It's that arrogance that shows through in companies that want to take some kind of "action" against something. They have to be aggressors and/or accusers for everything. Both Left and Right have this issue and it's silly, those in the middle, like myself, feel that these games these companies play are childish. When I think of Oculus I'm not thinking of a person or an agenda or a political belief. I'm thinking of a product. A solid, fun product that can bring enjoyment and fun to all those that try it. To pull away from that is just plain stupid.

It may pain you to hear of Luckey's intentions, but there has to be a personality/corporation divide when you think of these things. Like separation of Church and State. Elon Musk, for example, is always known to not treat his companies money as his own, so why can't we do the same thing with the thoughts and feelings of those that run these companies? A person is not his company, just as his money is not his companies money. Let's just start realizing that. Please.

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Radnen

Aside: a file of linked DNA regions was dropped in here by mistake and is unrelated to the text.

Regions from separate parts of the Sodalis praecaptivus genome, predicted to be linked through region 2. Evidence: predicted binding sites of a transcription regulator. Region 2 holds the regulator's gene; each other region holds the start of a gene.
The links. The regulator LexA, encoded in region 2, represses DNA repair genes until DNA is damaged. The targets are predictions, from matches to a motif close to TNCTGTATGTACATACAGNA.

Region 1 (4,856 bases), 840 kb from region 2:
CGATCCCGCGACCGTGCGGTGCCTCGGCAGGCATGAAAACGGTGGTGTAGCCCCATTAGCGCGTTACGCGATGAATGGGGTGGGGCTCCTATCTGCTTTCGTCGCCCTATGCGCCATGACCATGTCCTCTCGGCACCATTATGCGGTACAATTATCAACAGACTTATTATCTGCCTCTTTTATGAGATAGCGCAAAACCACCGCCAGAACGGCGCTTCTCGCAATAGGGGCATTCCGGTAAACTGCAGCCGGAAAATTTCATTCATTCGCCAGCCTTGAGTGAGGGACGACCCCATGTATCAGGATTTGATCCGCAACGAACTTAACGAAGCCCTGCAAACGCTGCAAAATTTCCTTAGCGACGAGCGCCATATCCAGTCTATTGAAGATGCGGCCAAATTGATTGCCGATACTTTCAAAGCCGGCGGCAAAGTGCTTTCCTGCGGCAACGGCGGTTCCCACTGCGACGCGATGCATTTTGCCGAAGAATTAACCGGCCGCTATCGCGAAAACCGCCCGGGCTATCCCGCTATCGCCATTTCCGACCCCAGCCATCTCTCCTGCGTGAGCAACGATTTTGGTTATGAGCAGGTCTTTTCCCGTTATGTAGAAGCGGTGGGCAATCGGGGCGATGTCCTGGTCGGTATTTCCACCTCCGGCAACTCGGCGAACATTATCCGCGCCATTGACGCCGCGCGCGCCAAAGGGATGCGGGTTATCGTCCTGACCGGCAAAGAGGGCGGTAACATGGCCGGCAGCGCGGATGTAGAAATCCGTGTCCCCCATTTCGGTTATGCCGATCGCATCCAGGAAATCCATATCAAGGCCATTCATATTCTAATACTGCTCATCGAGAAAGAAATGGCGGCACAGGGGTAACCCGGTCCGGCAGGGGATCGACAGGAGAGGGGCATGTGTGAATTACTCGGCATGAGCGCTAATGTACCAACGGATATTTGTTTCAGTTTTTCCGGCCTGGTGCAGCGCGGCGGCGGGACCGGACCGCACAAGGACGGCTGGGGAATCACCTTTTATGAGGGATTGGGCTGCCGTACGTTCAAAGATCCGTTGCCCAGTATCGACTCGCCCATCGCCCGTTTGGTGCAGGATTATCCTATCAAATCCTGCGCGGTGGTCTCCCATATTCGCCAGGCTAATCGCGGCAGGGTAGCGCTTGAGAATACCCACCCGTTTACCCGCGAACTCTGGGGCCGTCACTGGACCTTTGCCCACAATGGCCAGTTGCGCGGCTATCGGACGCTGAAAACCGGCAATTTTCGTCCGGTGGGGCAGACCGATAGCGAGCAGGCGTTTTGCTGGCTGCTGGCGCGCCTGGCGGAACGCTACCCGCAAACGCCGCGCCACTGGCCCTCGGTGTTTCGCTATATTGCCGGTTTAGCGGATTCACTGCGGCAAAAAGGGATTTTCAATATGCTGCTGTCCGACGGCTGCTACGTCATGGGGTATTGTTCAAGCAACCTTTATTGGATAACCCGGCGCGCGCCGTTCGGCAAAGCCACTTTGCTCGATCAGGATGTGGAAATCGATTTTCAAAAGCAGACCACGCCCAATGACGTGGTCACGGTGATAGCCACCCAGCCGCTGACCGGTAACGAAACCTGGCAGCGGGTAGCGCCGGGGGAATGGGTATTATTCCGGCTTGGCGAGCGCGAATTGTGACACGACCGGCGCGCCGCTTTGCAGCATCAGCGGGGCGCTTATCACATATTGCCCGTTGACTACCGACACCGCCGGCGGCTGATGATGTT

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@Darth_Tyrranus: You have a very positive take on the mystery to storytelling. I like that aspect a lot in some books, though it shouldn't be to the point in which it's infuriating. But yeah, J.K does take things through a bit too much.

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Skylanders, Skyrim, ... I guess because they were not based out of the UK they didn't have this, or they were too big to sue? Perhaps that's why, they though Hello Games were "low hanging fruit". Well, screw that. Lawyers need to fight for causes not corporate interests.

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Edited By Radnen

@Saxondale: You've hit on an interesting point. Lowest common denominator is all I can say. We book readers would love to see the way things are in the books, you are correct about the storyline with Young Griff, Lady Stoneheart, Victarion and even Cold Hands. Yes, casting and budget is an issue, and so is role reprisal (scheduling conflicts abound). But at the end of the day, I don't think we are the target audience for HBO anymore. It's grown past us juicy fantasy readers. It's now a cultural phenomenon which means things will be watered down a lot. But I still think the core "Martinesque" atmosphere is there, and the show is not that bad that it should get cancelled. But at this point, we should just watch it for what it is and dive into the books when they come out (here's looking at you,.. Book 6) it's nearly impossible for shows based on books to be as detail oriented as large as Martin's work is.

Dark Tower fans will probably feel let down about that one, too.